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Algebra 'boot camp' bolsters students' confidence

Dr. Leslie Davidson-Rossier and Dr. Clayton Kitchings devised an algebra "boot camp" to help students place into college algebra.

Aspiring science, technology, engineering and math (STEM) majors on the University of North Georgia's (UNG) Oconee Campus with insufficient test scores received an opportunity to review topics and place into college algebra with an innovative three-week algebra "boot camp" pilot program for the first time this fall.

Dr. Leslie Davidson-Rossier and Dr. Clayton Kitchings, assistant professors of mathematics, used a Summer Presidential Incentive Award to craft videos on 20 college algebra prerequisite topics. Students watched at least one of the videos each day before attending a class session every weekday for three weeks.

Six out of the 15 students in the initial boot camp passed the test at the end of the three weeks to move into a college algebra course for the remainder of the semester.

Davidson-Rossier and Kitchings hope the boot camp can eventually be expanded to other UNG campuses. They believe the videos will also be useful beyond the boot camp for all college algebra students.

"We want to make this assistance available to a wider range of students," Davidson-Rossier said.

Due to COVID-19 health and safety protocols, students were divided between morning and afternoon sessions to reduce class size. The original design called for all students to attend both sessions daily over the three-week period to reinforce what they were learning.

"The boot camp opens a door for several students to move directly into the most appropriate mathematics pathway for their chosen major without losing valuable time taking courses less applicable to their plan of study," said Dr. Dianna Spence, professor and department head of mathematics at UNG. "Leslie and Clay showed tremendous initiative and creativity in developing a solution to better serve this group of students and facilitate their success. Their progress on this project is quite promising."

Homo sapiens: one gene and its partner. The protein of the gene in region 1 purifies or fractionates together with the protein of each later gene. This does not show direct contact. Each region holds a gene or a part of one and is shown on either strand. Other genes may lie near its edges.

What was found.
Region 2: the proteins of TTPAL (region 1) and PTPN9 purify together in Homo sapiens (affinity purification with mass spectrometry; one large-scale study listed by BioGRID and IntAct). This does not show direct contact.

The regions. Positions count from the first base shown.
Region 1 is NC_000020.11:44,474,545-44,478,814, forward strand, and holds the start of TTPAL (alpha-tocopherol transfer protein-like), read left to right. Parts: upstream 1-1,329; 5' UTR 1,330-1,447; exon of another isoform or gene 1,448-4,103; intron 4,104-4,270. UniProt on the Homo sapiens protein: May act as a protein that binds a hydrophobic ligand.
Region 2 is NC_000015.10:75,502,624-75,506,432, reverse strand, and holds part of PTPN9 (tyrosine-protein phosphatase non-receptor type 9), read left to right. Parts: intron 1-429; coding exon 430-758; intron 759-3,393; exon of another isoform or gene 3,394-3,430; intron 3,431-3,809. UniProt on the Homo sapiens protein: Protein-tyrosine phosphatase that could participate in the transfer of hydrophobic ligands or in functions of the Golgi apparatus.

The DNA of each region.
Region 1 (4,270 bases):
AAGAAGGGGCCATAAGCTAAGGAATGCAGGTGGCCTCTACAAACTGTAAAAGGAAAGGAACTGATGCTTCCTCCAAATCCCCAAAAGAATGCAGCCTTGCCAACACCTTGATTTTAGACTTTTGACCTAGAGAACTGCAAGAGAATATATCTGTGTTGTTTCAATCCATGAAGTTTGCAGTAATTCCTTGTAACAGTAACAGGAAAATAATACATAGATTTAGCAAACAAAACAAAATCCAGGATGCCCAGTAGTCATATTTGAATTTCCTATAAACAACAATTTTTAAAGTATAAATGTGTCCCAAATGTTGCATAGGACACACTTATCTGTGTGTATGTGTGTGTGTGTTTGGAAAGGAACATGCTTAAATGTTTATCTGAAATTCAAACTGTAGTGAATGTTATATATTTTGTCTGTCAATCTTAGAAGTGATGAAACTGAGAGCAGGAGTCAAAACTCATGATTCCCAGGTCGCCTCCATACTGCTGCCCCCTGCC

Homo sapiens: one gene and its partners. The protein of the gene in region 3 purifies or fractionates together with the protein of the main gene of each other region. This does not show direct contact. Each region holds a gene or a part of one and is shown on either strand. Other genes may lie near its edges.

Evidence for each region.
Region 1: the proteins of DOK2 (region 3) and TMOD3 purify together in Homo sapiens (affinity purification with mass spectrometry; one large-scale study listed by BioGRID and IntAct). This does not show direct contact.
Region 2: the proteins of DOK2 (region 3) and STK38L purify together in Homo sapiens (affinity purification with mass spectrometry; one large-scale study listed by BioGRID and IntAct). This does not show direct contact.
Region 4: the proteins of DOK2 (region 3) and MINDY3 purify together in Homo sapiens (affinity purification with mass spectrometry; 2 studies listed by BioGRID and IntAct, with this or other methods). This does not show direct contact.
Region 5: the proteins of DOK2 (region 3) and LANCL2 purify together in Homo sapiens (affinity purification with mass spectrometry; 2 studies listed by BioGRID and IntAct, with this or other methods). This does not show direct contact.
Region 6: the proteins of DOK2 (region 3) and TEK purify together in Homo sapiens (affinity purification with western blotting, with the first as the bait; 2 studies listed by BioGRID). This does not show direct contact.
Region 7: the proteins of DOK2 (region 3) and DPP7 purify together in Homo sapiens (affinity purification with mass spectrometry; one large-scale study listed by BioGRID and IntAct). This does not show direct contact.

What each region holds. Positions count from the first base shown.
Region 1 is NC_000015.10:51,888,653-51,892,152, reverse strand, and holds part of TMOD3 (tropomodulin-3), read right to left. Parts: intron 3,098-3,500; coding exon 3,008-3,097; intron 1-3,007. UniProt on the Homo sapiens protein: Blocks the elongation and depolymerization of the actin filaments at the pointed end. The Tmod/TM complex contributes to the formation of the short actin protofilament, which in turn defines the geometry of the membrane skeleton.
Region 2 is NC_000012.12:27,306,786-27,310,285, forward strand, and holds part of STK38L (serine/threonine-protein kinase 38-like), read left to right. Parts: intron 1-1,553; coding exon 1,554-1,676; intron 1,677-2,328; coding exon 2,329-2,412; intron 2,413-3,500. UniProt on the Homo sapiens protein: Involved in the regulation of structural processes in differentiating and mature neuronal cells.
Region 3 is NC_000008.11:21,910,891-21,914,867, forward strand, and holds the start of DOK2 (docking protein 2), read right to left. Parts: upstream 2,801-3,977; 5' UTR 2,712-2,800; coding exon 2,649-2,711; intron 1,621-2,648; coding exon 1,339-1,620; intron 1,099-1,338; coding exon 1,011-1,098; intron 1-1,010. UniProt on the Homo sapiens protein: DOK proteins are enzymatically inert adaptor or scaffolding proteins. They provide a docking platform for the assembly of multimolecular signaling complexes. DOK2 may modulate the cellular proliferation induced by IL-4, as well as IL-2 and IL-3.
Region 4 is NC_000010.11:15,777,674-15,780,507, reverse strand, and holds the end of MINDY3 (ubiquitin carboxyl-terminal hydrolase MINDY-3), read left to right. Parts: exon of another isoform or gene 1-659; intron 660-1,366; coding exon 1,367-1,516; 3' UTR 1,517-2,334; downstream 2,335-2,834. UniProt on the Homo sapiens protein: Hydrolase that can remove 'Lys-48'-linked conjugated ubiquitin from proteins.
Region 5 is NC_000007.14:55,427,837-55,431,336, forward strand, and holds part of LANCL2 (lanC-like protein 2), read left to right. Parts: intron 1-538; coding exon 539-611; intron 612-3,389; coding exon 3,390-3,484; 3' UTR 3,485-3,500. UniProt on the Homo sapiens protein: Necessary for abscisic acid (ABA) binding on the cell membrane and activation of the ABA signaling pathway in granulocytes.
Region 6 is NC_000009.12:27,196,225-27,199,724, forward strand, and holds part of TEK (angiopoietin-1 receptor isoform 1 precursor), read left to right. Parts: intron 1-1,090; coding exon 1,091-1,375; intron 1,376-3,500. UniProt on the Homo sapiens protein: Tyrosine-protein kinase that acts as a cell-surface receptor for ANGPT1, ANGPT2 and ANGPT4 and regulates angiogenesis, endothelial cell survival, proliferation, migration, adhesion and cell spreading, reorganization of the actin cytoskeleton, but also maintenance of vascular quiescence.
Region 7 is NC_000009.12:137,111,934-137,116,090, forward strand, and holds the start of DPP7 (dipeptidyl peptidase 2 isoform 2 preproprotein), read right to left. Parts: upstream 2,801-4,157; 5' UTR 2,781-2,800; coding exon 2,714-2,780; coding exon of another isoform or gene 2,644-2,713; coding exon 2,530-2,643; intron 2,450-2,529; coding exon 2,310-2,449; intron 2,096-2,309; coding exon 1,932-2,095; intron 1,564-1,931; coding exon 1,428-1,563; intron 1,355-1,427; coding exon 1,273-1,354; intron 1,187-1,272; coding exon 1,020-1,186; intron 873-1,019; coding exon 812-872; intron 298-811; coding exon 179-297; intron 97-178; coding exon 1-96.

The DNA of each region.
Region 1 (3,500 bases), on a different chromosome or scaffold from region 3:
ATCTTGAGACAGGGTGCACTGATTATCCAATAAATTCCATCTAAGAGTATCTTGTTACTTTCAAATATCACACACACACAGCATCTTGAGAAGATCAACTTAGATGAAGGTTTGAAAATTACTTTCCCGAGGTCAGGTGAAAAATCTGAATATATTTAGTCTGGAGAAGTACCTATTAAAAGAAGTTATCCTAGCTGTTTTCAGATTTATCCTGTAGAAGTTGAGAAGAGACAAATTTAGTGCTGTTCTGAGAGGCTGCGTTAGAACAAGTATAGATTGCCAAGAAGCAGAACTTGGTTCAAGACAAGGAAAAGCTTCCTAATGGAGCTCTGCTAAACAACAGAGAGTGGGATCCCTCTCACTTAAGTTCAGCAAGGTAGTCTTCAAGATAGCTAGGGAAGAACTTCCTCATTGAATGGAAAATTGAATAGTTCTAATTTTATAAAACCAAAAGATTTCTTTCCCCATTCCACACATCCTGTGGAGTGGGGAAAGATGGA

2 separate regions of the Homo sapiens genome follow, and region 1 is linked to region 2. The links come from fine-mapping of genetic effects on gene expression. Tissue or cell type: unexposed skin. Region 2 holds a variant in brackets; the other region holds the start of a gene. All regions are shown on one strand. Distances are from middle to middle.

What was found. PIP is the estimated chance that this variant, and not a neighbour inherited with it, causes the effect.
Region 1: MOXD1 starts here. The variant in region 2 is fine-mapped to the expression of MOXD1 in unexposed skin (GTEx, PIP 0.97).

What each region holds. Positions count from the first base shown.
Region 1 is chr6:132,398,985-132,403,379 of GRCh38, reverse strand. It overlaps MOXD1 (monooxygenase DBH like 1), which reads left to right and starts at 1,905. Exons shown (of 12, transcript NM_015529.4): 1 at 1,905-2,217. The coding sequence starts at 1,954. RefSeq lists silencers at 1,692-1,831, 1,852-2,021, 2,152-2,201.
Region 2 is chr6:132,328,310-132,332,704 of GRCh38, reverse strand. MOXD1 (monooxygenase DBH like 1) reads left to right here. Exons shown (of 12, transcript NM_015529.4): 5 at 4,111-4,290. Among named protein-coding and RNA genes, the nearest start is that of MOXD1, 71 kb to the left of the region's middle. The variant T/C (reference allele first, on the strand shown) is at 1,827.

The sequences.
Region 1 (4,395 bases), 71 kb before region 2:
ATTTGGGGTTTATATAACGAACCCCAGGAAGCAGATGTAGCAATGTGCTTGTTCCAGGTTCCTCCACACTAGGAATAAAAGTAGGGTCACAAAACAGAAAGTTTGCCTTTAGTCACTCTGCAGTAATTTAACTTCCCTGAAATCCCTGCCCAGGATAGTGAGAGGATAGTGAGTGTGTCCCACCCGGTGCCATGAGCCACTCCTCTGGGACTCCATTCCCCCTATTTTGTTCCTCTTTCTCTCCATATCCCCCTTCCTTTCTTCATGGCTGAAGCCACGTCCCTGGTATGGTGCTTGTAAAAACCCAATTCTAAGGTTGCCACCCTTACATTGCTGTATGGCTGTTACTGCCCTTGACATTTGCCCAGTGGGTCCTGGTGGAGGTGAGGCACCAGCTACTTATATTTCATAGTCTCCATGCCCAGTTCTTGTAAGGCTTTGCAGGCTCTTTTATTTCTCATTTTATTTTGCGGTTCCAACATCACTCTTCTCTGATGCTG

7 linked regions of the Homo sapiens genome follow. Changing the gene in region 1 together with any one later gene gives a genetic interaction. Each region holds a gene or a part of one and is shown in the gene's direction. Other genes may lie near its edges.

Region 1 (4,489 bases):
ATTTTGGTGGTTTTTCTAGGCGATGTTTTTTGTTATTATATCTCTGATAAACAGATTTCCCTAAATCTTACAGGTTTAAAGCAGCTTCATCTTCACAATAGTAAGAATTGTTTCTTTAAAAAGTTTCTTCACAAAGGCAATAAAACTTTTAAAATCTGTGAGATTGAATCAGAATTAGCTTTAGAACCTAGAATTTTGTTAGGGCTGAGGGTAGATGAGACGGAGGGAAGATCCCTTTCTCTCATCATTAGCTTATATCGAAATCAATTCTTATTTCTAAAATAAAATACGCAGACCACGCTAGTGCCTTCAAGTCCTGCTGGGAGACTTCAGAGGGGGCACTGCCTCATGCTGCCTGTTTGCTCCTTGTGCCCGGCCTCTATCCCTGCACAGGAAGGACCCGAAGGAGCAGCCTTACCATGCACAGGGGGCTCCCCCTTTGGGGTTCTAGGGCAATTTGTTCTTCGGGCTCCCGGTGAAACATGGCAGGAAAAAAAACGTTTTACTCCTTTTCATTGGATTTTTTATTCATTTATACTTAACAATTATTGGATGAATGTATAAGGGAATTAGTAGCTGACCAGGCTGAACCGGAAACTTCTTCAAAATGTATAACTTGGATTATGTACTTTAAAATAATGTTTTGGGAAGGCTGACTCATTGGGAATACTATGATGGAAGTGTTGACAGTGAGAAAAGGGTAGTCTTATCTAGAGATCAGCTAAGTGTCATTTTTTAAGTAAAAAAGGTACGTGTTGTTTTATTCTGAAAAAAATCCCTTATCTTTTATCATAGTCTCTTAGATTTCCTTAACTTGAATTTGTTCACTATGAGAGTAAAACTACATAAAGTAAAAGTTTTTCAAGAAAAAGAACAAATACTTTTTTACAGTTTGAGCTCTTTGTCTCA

Davidson-Rossier said the idea was to get students into the initial math course they needed for their major rather than needing an extra course before working on their degree requirements. Davidson-Rossier said she has been excited to see the students who advanced to college algebra continue to excel.

"They are dedicated to keeping up with the course, doing the homework," she said. "They're doing well. They're very motivated."

Deinedra Mensah-Bonsu, a freshman pursuing a degree in biology, was grateful she had this chance and didn't have to pay for an extra class.

"It was an opportunity to prove ourselves," she said. "It gave me even more confidence in my choice of a major."

Kitchings said he and Davidson-Rossier developed the high-quality productions to help students see the importance of the subject matter. The videos came with note-taking guides, and each ended with the phrase "now it's your turn" to direct them to an associated assignment to solidify their learning.

"We wanted students to engage with the videos rather than just watching the videos," Kitchings said. "We wanted to give them skills to be successful in college algebra."

Davidson-Rossier and Kitchings said the intensity of constant practice during the boot camp paid great dividends.

"They carried momentum into the college algebra course," Kitchings said.

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